When rolling out new projects, taking a carefully planned approach that takes this into consideration will dramatically improve the chances of success. Using some form of the following steps can help improve the successful adoption of a new system:

  • Executive support and employee engagement: Ensuring upper-management is on board with the upcoming changes and engaging personnel in their implementation.
  • Evaluation of the existing system(s): Assessing the current state of the systems that will be changing and understanding the needs that need to be met.
  • Listening to feedback: Gathering feedback from the engaged employees and using that feedback to improve the newly-planned changes.
  • Continued maintenance even after rollout: Continuing to assess and evaluate the new system(s) and continuing to gather feedback to make changes and improvements.

Having a technology strategy that places a high value on both the newly-implemented technology and the people who will be interacting with it is the best way to lead the way towards success.

Read more: 5 Easy Ways to Boost Employee Engagement in Social Media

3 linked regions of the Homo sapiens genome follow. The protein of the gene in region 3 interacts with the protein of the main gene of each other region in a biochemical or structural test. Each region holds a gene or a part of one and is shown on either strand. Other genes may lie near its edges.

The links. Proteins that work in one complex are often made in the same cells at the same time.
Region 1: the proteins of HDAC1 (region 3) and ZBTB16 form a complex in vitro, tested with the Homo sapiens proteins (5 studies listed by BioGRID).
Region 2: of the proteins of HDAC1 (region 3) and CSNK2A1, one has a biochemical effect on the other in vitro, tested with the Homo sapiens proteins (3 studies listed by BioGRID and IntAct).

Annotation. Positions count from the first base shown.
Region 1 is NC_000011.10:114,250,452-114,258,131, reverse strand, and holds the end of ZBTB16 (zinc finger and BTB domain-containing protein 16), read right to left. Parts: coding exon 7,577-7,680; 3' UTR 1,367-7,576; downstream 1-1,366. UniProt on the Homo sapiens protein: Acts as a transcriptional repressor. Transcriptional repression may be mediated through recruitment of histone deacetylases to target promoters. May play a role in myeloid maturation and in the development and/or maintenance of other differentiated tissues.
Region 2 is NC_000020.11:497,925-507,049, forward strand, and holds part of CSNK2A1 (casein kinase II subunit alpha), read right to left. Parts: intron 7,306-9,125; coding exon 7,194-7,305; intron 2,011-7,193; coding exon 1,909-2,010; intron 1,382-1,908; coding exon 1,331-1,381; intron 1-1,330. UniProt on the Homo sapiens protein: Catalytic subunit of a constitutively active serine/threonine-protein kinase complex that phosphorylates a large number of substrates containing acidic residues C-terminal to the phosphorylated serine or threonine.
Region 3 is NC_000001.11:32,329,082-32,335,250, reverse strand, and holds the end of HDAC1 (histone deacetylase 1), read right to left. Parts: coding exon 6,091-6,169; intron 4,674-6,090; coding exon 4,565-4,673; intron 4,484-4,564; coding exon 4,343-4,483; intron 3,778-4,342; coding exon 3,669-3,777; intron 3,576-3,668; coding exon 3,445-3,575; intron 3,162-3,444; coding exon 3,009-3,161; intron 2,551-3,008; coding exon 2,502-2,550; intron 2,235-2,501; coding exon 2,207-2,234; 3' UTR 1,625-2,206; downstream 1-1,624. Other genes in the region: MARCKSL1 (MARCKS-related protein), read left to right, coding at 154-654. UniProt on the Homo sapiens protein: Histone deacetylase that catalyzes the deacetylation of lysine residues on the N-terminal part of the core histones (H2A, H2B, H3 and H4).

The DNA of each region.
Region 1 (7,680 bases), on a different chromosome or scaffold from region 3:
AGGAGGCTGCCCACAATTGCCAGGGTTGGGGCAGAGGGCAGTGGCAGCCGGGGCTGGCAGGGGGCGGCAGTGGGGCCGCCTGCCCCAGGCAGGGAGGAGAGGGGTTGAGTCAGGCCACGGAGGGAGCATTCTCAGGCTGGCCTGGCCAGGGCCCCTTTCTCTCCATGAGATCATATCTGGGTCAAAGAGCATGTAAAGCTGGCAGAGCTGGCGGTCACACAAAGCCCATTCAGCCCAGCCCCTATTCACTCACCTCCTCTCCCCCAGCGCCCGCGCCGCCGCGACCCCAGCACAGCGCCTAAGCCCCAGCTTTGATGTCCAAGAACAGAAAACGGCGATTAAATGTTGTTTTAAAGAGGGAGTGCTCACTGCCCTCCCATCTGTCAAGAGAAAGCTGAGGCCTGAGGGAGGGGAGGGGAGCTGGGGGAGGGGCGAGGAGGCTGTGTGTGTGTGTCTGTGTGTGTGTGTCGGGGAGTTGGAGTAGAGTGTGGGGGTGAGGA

Continued support takes commitment

An old adage states that “if you’re not moving forward, you’re moving backward,” and this is just as true for IT as it is for anything else. After a system has been rolled out, paying close attention to the adoption and efficiency of that new system will not only give an accurate benefit appraisal, it will also allow improvements to be made after launch.

Communication is critical when it comes to this continued improvement, and garnering feedback from those interacting with these new systems is the best way to get a real assessment of how the new system is doing. Raw numbers only tell part of the story; understanding how those numbers are impacting staff is the only way to get the full picture.

A commitment to making these improvements is absolutely necessary when rolling out new technology, processes, or systems. Pay close attention to the people interacting with them to ensure they’re being used efficiently and effectively.

It’s all about the people

The bottom line when it comes to a new tech rollout is that it’s all about the people using it. If the new system isn’t making things better for the people interacting with it, it’s likely going to be a failed transition in the near-future if changes aren’t made immediately. Treating these people as a critical asset within that new system will give a clear picture of just how effective it has been.

Too often the IT space is looked at purely as a technology-based equation when in reality the other critical half is the people using that technology. Not paying attention to this key fact can have serious ramifications on the performance of said technology. Taking note of how people will be interacting with the new systems, involving everyone in its implementation, and having a plan for the integration of people into the equation will go a long way towards a successful launch.